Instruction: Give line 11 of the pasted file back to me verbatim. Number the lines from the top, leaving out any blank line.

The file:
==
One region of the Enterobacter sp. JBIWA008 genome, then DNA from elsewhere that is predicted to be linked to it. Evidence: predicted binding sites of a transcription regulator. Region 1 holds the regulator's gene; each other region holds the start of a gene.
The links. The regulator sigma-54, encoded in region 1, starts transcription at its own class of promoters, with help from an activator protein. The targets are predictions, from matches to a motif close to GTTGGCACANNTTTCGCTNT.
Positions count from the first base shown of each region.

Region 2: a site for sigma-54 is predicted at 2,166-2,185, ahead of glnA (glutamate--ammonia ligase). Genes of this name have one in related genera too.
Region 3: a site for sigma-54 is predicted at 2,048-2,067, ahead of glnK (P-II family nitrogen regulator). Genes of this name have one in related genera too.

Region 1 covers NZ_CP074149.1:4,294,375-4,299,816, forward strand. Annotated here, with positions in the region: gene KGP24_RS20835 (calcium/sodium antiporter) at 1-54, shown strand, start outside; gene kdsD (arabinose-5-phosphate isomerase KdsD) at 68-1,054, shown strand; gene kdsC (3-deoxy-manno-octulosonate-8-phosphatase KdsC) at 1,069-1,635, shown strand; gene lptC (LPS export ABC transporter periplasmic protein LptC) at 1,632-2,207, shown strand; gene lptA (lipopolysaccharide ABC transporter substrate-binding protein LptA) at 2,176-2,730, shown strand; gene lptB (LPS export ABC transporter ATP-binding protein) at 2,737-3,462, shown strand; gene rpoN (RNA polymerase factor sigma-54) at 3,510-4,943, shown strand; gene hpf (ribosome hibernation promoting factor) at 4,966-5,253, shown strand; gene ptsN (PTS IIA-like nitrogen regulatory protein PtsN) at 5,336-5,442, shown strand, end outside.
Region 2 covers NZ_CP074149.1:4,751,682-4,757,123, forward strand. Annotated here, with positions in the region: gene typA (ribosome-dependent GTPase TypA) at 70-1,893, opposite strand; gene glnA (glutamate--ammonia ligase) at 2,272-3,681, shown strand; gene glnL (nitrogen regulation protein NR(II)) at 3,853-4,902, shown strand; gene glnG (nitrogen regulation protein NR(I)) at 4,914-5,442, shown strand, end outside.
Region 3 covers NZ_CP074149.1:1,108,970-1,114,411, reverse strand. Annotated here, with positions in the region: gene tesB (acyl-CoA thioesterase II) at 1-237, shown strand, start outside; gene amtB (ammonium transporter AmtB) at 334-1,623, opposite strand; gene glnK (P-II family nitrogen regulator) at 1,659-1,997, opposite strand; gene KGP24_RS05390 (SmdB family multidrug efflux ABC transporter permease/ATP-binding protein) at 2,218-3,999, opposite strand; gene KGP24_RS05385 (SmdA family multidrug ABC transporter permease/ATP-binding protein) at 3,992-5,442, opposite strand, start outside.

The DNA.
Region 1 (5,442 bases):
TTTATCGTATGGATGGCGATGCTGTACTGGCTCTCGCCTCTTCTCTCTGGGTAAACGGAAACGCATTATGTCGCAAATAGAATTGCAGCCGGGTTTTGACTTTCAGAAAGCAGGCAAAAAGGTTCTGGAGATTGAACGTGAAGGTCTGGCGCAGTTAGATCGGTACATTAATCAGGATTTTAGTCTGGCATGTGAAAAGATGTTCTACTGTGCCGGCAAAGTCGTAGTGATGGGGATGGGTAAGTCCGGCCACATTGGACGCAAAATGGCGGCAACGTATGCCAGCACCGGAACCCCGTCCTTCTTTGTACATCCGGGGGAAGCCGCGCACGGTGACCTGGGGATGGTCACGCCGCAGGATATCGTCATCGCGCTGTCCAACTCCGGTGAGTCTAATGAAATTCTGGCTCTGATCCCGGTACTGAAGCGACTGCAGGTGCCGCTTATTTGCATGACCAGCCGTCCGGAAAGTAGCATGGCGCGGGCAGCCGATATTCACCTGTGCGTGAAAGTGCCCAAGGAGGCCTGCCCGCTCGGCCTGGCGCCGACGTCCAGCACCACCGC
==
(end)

TTTATCGTATGGATGGCGATGCTGTACTGGCTCTCGCCTCTTCTCTCTGGGTAAACGGAAACGCATTATGTCGCAAATAGAATTGCAGCCGGGTTTTGACTTTCAGAAAGCAGGCAAAAAGGTTCTGGAGATTGAACGTGAAGGTCTGGCGCAGTTAGATCGGTACATTAATCAGGATTTTAGTCTGGCATGTGAAAAGATGTTCTACTGTGCCGGCAAAGTCGTAGTGATGGGGATGGGTAAGTCCGGCCACATTGGACGCAAAATGGCGGCAACGTATGCCAGCACCGGAACCCCGTCCTTCTTTGTACATCCGGGGGAAGCCGCGCACGGTGACCTGGGGATGGTCACGCCGCAGGATATCGTCATCGCGCTGTCCAACTCCGGTGAGTCTAATGAAATTCTGGCTCTGATCCCGGTACTGAAGCGACTGCAGGTGCCGCTTATTTGCATGACCAGCCGTCCGGAAAGTAGCATGGCGCGGGCAGCCGATATTCACCTGTGCGTGAAAGTGCCCAAGGAGGCCTGCCCGCTCGGCCTGGCGCCGACGTCCAGCACCACCGC